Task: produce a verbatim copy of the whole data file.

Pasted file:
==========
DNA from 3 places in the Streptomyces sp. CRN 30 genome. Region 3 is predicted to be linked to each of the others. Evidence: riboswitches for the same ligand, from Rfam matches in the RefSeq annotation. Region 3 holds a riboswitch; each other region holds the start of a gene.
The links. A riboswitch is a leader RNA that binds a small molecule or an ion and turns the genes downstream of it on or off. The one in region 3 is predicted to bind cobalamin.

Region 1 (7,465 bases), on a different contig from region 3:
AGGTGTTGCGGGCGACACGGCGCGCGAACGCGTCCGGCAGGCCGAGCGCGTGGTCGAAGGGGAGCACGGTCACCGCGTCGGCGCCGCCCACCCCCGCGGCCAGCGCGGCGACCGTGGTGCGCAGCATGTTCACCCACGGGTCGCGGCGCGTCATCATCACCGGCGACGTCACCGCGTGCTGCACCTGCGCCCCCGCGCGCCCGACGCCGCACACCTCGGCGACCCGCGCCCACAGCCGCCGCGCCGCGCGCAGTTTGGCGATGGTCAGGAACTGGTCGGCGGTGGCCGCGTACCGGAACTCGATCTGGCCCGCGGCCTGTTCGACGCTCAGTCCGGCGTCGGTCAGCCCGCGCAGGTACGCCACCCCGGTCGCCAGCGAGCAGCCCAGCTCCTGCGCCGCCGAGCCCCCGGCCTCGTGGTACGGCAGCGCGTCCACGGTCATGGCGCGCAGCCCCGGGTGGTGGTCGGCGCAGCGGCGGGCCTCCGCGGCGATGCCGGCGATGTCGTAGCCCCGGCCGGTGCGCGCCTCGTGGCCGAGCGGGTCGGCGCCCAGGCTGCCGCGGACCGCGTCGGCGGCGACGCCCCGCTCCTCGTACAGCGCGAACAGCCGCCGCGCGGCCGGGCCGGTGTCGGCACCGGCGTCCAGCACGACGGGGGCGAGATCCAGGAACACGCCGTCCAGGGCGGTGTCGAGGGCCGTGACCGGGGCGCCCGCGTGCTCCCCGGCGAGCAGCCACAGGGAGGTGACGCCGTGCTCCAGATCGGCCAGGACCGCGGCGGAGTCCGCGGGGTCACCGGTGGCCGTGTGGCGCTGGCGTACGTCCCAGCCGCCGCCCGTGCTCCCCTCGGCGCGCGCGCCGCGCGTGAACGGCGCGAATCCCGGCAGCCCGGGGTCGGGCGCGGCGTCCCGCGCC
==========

DNA from 3 places in the Streptomyces sp. CRN 30 genome. Region 3 is predicted to be linked to each of the others. Evidence: riboswitches for the same ligand, from Rfam matches in the RefSeq annotation. Region 3 holds a riboswitch; each other region holds the start of a gene.
The links. A riboswitch is a leader RNA that binds a small molecule or an ion and turns the genes downstream of it on or off. The one in region 3 is predicted to bind cobalamin.

Region 1 (7,465 bases), on a different contig from region 3:
AGGTGTTGCGGGCGACACGGCGCGCGAACGCGTCCGGCAGGCCGAGCGCGTGGTCGAAGGGGAGCACGGTCACCGCGTCGGCGCCGCCCACCCCCGCGGCCAGCGCGGCGACCGTGGTGCGCAGCATGTTCACCCACGGGTCGCGGCGCGTCATCATCACCGGCGACGTCACCGCGTGCTGCACCTGCGCCCCCGCGCGCCCGACGCCGCACACCTCGGCGACCCGCGCCCACAGCCGCCGCGCCGCGCGCAGTTTGGCGATGGTCAGGAACTGGTCGGCGGTGGCCGCGTACCGGAACTCGATCTGGCCCGCGGCCTGTTCGACGCTCAGTCCGGCGTCGGTCAGCCCGCGCAGGTACGCCACCCCGGTCGCCAGCGAGCAGCCCAGCTCCTGCGCCGCCGAGCCCCCGGCCTCGTGGTACGGCAGCGCGTCCACGGTCATGGCGCGCAGCCCCGGGTGGTGGTCGGCGCAGCGGCGGGCCTCCGCGGCGATGCCGGCGATGTCGTAGCCCCGGCCGGTGCGCGCCTCGTGGCCGAGCGGGTCGGCGCCCAGGCTGCCGCGGACCGCGTCGGCGGCGACGCCCCGCTCCTCGTACAGCGCGAACAGCCGCCGCGCGGCCGGGCCGGTGTCGGCACCGGCGTCCAGCACGACGGGGGCGAGATCCAGGAACACGCCGTCCAGGGCGGTGTCGAGGGCCGTGACCGGGGCGCCCGCGTGCTCCCCGGCGAGCAGCCACAGGGAGGTGACGCCGTGCTCCAGATCGGCCAGGACCGCGGCGGAGTCCGCGGGGTCACCGGTGGCCGTGTGGCGCTGGCGTACGTCCCAGCCGCCGCCCGTGCTCCCCTCGGCGCGCGCGCCGCGCGTGAACGGCGCGAATCCCGGCAGCCCGGGGTCGGGCGCGGCGTCCCGCGCC